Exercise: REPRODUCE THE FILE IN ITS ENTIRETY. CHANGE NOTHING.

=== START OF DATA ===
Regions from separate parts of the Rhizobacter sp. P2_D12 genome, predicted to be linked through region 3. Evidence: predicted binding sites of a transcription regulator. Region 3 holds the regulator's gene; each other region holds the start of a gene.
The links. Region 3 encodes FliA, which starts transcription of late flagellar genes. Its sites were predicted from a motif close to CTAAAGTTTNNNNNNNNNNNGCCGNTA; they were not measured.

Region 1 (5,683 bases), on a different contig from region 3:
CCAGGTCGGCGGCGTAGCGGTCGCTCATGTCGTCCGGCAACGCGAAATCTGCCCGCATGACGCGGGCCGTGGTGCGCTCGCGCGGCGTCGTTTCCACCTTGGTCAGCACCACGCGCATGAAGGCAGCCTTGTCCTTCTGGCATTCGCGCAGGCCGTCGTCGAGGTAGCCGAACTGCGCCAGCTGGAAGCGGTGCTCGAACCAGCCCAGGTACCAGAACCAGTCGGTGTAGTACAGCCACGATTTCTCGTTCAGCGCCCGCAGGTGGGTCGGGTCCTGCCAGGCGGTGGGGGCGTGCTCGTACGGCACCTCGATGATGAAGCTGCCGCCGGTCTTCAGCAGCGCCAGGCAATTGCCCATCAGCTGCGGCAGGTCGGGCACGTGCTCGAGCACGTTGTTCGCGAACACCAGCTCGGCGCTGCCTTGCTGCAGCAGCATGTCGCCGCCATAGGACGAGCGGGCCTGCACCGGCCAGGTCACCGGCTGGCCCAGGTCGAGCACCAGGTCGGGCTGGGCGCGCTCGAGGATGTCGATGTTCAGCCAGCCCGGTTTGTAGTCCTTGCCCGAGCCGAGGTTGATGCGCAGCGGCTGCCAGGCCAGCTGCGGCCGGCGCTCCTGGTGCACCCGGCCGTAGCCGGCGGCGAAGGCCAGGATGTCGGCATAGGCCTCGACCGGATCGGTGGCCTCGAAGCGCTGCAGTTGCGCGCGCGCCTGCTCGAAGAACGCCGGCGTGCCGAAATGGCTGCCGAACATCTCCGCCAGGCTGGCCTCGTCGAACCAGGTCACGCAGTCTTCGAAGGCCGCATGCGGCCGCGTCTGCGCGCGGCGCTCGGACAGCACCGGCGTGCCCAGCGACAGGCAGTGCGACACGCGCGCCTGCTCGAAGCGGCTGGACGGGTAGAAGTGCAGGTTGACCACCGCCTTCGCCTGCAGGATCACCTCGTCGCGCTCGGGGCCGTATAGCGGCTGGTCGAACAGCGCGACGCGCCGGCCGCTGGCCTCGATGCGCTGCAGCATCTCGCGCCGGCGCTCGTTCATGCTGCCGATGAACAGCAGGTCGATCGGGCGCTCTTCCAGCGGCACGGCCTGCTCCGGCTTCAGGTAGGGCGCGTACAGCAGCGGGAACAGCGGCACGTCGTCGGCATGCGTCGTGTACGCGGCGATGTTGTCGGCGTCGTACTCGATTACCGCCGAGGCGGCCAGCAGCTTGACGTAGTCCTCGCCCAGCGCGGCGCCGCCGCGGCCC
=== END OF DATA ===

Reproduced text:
Regions from separate parts of the Rhizobacter sp. P2_D12 genome, predicted to be linked through region 3. Evidence: predicted binding sites of a transcription regulator. Region 3 holds the regulator's gene; each other region holds the start of a gene.
The links. Region 3 encodes FliA, which starts transcription of late flagellar genes. Its sites were predicted from a motif close to CTAAAGTTTNNNNNNNNNNNGCCGNTA; they were not measured.

Region 1 (5,683 bases), on a different contig from region 3:
CCAGGTCGGCGGCGTAGCGGTCGCTCATGTCGTCCGGCAACGCGAAATCTGCCCGCATGACGCGGGCCGTGGTGCGCTCGCGCGGCGTCGTTTCCACCTTGGTCAGCACCACGCGCATGAAGGCAGCCTTGTCCTTCTGGCATTCGCGCAGGCCGTCGTCGAGGTAGCCGAACTGCGCCAGCTGGAAGCGGTGCTCGAACCAGCCCAGGTACCAGAACCAGTCGGTGTAGTACAGCCACGATTTCTCGTTCAGCGCCCGCAGGTGGGTCGGGTCCTGCCAGGCGGTGGGGGCGTGCTCGTACGGCACCTCGATGATGAAGCTGCCGCCGGTCTTCAGCAGCGCCAGGCAATTGCCCATCAGCTGCGGCAGGTCGGGCACGTGCTCGAGCACGTTGTTCGCGAACACCAGCTCGGCGCTGCCTTGCTGCAGCAGCATGTCGCCGCCATAGGACGAGCGGGCCTGCACCGGCCAGGTCACCGGCTGGCCCAGGTCGAGCACCAGGTCGGGCTGGGCGCGCTCGAGGATGTCGATGTTCAGCCAGCCCGGTTTGTAGTCCTTGCCCGAGCCGAGGTTGATGCGCAGCGGCTGCCAGGCCAGCTGCGGCCGGCGCTCCTGGTGCACCCGGCCGTAGCCGGCGGCGAAGGCCAGGATGTCGGCATAGGCCTCGACCGGATCGGTGGCCTCGAAGCGCTGCAGTTGCGCGCGCGCCTGCTCGAAGAACGCCGGCGTGCCGAAATGGCTGCCGAACATCTCCGCCAGGCTGGCCTCGTCGAACCAGGTCACGCAGTCTTCGAAGGCCGCATGCGGCCGCGTCTGCGCGCGGCGCTCGGACAGCACCGGCGTGCCCAGCGACAGGCAGTGCGACACGCGCGCCTGCTCGAAGCGGCTGGACGGGTAGAAGTGCAGGTTGACCACCGCCTTCGCCTGCAGGATCACCTCGTCGCGCTCGGGGCCGTATAGCGGCTGGTCGAACAGCGCGACGCGCCGGCCGCTGGCCTCGATGCGCTGCAGCATCTCGCGCCGGCGCTCGTTCATGCTGCCGATGAACAGCAGGTCGATCGGGCGCTCTTCCAGCGGCACGGCCTGCTCCGGCTTCAGGTAGGGCGCGTACAGCAGCGGGAACAGCGGCACGTCGTCGGCATGCGTCGTGTACGCGGCGATGTTGTCGGCGTCGTACTCGATTACCGCCGAGGCGGCCAGCAGCTTGACGTAGTCCTCGCCCAGCGCGGCGCCGCCGCGGCCC